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So, as a general rule I don’t pay attention to song lyrics. I first noticed this only moments after my partner pointed it out to me. Seems I was making my partner mix tapes/cds with really sad lyrics. I thought I was making a tape with songs that really affected me and thought the same would happen when they listened to those songs. This is also the same time that I realized I like depressing music. They thought I was trying to communicate something I wasn’t trying to communicate. Anyway, sometimes I do pay attention to song lyrics. For instance, I pay attention when I am watching RoN commercially uninterrupted for the first time in my life. Actually, the music in the movie is pretty good. The film’s theme song lyrics are actually, at times, astute. Remember, this film was released in 1984, a time when Apple Computers was just raising their public profile with Ridley Scott’s amazing 1984 commercial. No one was on the internet, videogames were just a “fad,” and nerds were still in the closet.[i] The rise of the nerd had yet to happen. One phrase,One of these days we will turn it around. Won’t be long, mark my words. Time has come for revenge of the nerds!” succinctly describes contemporary culture. Below are the lyrics in full:
Okay nerds. Let’s go!

Mom packs us a lunch and we’re off to the school,
They call us nerds ’cause we’re so uncool.
They laugh at our clothes, they laugh at our hair
The girls walk by with the nose in the air.

So go ahead, put us down
One of these days we will turn it around
Won’t be long, mark my words
Time has come for revenge of the nerds!

Revenge of the nerds
Revenge of the nerds

We wear horn-rimmed glasses with a heavy duty lens
Button down shirts and a pocket full of pens
Straight A students, teachers’ pets
They call us nerds but with no regrets

So go ahead, put us down
One of these days we will turn it around
Won’t be long, mark my words
Time has come for revenge of the nerds!

Revenge of the nerds

Revenge of the nerds
Revenge of the nerds

While the jocks work out with the football team
We’re trying to score with the girl of our dream
You know we ain’t good looking but here’s a surprise:
Nerds are great lovers in disguise

So go ahead, put us down
One of these days we will turn it around
Won’t be long, mark my words
Time has come for revenge of the nerds!

Revenge of the nerds
Revenge of the nerds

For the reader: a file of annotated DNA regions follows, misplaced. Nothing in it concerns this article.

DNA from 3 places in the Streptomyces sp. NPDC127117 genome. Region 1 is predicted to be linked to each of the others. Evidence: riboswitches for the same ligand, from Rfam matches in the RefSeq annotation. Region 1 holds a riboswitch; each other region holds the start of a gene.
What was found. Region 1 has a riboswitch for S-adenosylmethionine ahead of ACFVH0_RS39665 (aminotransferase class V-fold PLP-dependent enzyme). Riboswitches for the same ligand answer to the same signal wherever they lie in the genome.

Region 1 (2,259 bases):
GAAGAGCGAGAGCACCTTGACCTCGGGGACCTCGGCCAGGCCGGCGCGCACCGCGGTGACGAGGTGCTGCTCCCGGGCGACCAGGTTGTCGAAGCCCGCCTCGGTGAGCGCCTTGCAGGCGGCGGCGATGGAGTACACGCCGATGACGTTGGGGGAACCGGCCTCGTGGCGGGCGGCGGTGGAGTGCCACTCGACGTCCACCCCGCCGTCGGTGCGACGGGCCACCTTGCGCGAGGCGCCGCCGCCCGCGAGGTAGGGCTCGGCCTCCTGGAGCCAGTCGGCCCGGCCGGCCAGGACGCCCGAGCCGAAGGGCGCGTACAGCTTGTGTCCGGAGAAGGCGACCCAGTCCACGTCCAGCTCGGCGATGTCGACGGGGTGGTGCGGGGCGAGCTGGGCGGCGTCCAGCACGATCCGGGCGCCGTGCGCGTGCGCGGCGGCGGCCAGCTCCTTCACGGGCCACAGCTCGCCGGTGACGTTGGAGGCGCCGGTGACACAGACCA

Revenge of the nerds
Revenge of the nerds
So if they call you a dork, a spazz or a geek
Stand up and be proud, don’t be meek
Hey! Beautiful people, haven’t you heard?
The joke’s on you, it’s revenge of the nerds

So go ahead, put us down
One of these days we will turn it around
Won’t be long, mark my words
Time has come for revenge of the nerds!

Revenge of the nerds
Revenge of the nerds
Revenge of the nerds

Who, me?
Revenge of the nerds
Revenge of the nerds
Revenge of the nerds
Revenge of the nerds
Revenge of the nerds

Also, amazingly, the song’s writers predicted the fashion trend of button down shirts and horn-rimmed glasses over 25 years before it actually happened. Even before the birth of some of the hipsters wearing button down shirts and horn-rimmed glasses.

Watching the film I noticed that it shares many cast members with the television show The West Wing. Actors who appear both in The West Wing and RoN include: James Cromwell, Timothy Busfield, John Goodman and Ted McGinley. As well, RoN II: Nerds in Paradise features Bradley Whitfield and James Wong. Also, coincidently, during the credits of RoN II, when you see associate producers Richard Chew and Paul Schiff listed, it first looks like Richard Schiff—also on The West Wing. I can only assume that before he was writing The Social Network, the most highly-acclaimed nerd movie, Aaron Sorkin was avidly watching Revenge of the Nerds, the first nerd movie.[ii]

Beyond the films’ strange stature as screen-test for a show about Martin Sheen running a country, the cast of the movie has some strange pedigrees which bear mentioning. The movie stars Anthony Edwards[iii] as Gilbert Lowe and Robert Carradine as Lewis Slotnick. [iv] Although RoN is the first and only time Edwards stars as Gilbert, he does return in the second film as an Obi-Wan-like figment. This must have been a favor to Carradine or something because Edwards did this after Top Gun. Edwards has had a respectable career on both TV and film including David Fincher’s Zodiac. Digression: this has led me to suspect that Aaron Sorkin and David Fincher met back in, maybe, 2000, and they talked and talked about Revenge of the Nerds and bonded over how it was a formative influence in both of their careers. It was during that same conversation, where not only did they agree to make their own movie about nerds and the internet once mainstream audiences started to like Fincher and Sorkin had some free time after he was fired from the show he created, that Sorkin pointed out to Fincher just how great Anthony Edwards really is, with Sorkin at one point exclaiming that Edwards is “awesome, especially in Revenge of the Nerds.”Anway, the film’s lead, Lewis, is played by Robert Carradine who is part of the Carradine acting dynasty that includes his father John, brothers Keith and David and niece Martha (Plimpton). The film also stars J.D. Salinger’s kid. And yes, that is actually true. So, in the movie you have Kwai Chang Caine’s brother and Maverick’s wingman teaming up with that red-haired guy from Thirtysomething to defeat J.D. Salinger’s kid and the guy who gave Marcy D’Arcy her name.